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Celebrities are Cremated - Just Like the Rest of Us!

by J. Malec

The Urn Containing Nikola Tesla’s Ashes’ – Photograph by Martin Lopatka, used under the Creative Commons License.

Celebrities who were cremated

Tabloids often tout that celebrities are just like us -- they live and die in largely the same way as we do. They and their families also face the same end-of-life decisions: cremation vs. burial; what type of cremation urn for ashes is appropriate? what about scattering urns? how best can we memorialize the deceased?

Below are five examples of celebrities who chose cremation and what was done with their ashes.

Albert Einstein (physicist, scientist)

Einstein, best known for developing the theory of relativity, was to be cremated at death and scattered in a river by family. However, it is well known that during the autopsy Einstein’s brain was removed for scientific study without prior obtained permission. Because his brain continued on its own journey after the ash scattering, in a way, the specimen jar could be considered Einstein’s urn.

Sigmund Freud (Austrian neurologist)

Known as the father of psychoanalysis, Sigmund Freud was cremated at Golders Green Crematorium, the first to be opened in London and the oldest in Britain. His remains rest with the remains of his wife Martha in the crematorium's Ernest George Columbarium. Their urn is an ancient Greek vessel, a gift from Princess Bonaparte, which rests on a plinth designed by Freud’s son Ernst.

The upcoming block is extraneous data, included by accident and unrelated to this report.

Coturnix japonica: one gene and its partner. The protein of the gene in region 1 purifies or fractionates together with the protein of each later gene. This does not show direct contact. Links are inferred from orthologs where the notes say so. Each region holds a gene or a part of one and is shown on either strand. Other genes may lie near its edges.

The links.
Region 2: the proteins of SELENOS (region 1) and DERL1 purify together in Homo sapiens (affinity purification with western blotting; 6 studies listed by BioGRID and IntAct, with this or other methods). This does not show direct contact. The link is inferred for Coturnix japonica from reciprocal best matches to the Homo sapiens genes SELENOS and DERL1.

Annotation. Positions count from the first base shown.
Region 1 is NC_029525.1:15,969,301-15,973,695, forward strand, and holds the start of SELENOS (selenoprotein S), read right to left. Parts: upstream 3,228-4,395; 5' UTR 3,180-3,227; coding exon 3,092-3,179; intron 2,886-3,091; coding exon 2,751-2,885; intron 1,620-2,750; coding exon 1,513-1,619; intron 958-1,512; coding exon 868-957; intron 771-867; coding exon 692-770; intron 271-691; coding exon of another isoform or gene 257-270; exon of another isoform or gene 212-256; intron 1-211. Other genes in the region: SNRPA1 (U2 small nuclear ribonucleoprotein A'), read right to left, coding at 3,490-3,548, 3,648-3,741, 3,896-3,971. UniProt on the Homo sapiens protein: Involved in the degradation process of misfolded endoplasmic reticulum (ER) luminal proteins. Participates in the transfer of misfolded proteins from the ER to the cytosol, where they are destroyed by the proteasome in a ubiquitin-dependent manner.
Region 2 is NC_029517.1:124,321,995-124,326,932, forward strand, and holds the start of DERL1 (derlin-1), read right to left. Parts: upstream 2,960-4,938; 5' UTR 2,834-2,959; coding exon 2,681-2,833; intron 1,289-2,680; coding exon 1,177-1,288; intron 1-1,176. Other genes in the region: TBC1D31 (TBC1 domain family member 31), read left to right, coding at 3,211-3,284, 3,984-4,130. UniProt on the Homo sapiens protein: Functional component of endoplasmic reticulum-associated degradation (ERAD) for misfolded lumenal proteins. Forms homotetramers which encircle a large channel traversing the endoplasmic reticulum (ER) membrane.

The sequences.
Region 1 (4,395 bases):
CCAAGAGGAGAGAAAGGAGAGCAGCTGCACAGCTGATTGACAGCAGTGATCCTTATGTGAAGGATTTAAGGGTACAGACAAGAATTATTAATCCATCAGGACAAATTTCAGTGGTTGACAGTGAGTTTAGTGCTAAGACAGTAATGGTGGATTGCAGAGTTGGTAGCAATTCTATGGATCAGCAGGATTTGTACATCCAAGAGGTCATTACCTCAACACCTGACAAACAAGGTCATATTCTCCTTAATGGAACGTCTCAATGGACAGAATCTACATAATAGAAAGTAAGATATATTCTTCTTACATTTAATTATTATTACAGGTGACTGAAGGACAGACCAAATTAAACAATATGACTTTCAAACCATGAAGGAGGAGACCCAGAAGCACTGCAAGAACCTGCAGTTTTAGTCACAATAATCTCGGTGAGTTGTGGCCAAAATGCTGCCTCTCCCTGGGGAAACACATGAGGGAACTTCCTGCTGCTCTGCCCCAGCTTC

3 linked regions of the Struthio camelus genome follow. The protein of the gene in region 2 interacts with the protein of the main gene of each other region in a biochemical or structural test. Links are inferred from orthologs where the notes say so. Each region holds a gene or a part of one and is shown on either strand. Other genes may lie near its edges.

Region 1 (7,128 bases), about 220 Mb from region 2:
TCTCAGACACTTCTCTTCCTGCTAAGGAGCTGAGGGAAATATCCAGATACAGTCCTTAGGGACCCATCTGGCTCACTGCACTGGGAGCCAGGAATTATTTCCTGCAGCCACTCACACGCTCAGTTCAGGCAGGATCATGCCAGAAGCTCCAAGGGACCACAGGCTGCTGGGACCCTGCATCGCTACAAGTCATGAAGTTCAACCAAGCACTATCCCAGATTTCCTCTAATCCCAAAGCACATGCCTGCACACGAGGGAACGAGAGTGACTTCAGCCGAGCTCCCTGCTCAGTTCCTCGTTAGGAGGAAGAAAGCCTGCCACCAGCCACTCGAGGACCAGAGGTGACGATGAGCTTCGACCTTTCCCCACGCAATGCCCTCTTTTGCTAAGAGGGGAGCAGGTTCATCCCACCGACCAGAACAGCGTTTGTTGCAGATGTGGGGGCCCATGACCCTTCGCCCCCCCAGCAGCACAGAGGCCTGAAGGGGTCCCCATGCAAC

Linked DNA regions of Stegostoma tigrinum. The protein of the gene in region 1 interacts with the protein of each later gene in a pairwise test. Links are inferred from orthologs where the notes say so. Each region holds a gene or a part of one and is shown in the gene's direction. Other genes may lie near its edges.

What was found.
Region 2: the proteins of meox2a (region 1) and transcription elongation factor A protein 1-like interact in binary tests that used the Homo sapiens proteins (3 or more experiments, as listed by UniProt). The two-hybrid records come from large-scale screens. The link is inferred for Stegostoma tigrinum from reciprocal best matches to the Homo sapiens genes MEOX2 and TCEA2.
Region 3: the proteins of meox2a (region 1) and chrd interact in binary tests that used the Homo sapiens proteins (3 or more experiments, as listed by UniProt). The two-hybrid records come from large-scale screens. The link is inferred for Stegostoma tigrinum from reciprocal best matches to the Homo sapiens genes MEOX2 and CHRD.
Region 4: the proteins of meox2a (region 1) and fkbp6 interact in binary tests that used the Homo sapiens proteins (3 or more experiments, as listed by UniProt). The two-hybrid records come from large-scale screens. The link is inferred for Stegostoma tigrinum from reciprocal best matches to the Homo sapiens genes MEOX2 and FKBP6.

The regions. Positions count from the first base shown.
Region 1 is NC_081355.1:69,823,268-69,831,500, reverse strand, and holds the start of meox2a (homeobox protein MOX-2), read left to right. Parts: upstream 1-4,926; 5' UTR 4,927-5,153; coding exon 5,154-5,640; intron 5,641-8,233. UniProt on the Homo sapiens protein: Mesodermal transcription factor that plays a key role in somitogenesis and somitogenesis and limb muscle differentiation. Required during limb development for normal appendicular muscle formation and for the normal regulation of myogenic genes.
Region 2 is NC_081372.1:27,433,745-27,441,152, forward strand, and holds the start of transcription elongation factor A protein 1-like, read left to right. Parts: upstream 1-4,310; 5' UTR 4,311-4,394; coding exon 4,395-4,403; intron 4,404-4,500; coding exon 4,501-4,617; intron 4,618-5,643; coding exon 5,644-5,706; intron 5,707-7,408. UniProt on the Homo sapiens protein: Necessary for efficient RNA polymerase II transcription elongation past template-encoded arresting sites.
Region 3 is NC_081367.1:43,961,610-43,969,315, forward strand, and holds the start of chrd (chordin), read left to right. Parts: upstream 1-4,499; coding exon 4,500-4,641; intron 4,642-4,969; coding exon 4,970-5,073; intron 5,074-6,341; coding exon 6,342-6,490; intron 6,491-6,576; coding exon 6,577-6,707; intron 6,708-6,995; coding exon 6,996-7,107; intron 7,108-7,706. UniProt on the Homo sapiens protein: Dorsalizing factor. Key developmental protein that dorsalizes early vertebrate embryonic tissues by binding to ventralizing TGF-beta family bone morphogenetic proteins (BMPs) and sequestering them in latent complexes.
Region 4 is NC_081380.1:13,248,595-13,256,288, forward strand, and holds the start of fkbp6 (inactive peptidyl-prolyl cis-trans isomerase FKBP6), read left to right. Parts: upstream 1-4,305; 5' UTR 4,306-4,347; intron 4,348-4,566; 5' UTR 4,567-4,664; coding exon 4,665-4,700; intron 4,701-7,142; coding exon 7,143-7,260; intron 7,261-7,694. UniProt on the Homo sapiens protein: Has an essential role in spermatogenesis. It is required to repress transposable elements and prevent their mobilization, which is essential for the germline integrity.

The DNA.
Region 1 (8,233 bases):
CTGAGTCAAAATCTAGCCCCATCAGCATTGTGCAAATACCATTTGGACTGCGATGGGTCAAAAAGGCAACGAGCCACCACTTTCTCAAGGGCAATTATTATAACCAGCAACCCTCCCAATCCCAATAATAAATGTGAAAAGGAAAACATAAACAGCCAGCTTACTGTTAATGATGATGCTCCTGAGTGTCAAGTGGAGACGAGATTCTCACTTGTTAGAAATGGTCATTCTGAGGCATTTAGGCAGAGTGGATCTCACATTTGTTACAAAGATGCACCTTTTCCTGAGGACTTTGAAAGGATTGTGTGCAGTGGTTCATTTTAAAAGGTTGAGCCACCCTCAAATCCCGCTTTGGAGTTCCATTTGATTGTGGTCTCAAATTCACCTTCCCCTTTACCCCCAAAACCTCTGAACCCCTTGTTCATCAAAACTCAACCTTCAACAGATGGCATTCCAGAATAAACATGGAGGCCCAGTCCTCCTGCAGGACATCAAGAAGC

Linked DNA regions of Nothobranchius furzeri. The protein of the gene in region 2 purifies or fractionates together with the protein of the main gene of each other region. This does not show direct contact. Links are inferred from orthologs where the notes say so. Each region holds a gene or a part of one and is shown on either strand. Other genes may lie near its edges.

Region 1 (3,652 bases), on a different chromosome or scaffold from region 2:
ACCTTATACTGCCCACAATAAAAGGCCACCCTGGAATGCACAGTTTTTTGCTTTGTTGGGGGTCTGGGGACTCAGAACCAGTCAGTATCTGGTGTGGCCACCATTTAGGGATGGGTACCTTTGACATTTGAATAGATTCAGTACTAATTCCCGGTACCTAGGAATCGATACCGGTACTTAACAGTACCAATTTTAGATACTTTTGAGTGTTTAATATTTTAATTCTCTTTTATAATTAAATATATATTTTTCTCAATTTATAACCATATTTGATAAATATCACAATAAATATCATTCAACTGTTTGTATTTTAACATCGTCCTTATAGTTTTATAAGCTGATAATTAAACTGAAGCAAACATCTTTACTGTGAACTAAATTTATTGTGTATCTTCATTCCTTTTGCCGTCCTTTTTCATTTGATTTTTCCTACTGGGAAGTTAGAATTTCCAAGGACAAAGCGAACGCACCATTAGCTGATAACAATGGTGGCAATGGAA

Alfred Hitchcock (film director)

The ‘Master of Suspense’ chose to be cremated and scattered in multiple locations around the world. Apparently, you can still purchase one of several urns used to transport his ashes on Ebay, should you be interested in obtaining a quality urn with an interesting story attached. Ashes not included, sorry Psycho fans!

Janis Joplin (singer)

For many a flower child, Janis defined an era. She died of a heroin overdose at a young age. She had prepared and left her wishes to be cremated at the Pierce Brother Westwood Village Mortuary. She also requested that her ashes be scattered by plane over the Pacific Ocean. Another of her requests was that $2,500 be set aside for a wake at which the Grateful Dead played. 200 invitations read “Drinks are on Pearl.”

Amy Winehouse (singer)

Like Janis, Amy is one of the “27 club,” a collection of otherwise unrelated popular musicians who died tragically at the age of 27. After a private funeral, Amy was cremated at Golders Green Crematorium. Her ashes were scattered with the ashes of her beloved grandmother who had passed 5 years earlier. Amy’s cremation was unusual, as she was Jewish and cremation is traditionally frowned upon.

One thing that must be especially difficult for the families of celebrities is the relentless onslaught of media coverage around celebrity deaths. In Amy Winehouse’s example, publicly abounded about the decision to cremate, which of course is a private matter. Surprisingly just like the rest of us, famous personalities often have very simple wishes for their arrangements, and family comes first in the end.

The decision to cremate indicates additional choices. Selecting an ash container requires choosing between memorial urns to display, keepsake and jewelry urns, or biodegradable and scattering urns. Deciding on how to memorialize the loved one will guide final choices around a memorial service and what urn will become the final resting place.

J. Malec is a visual artist and writer whose work often deals with themes related to loss and healing. She lives in Minneapolis, and spends much of her time practicing permaculture in the city.

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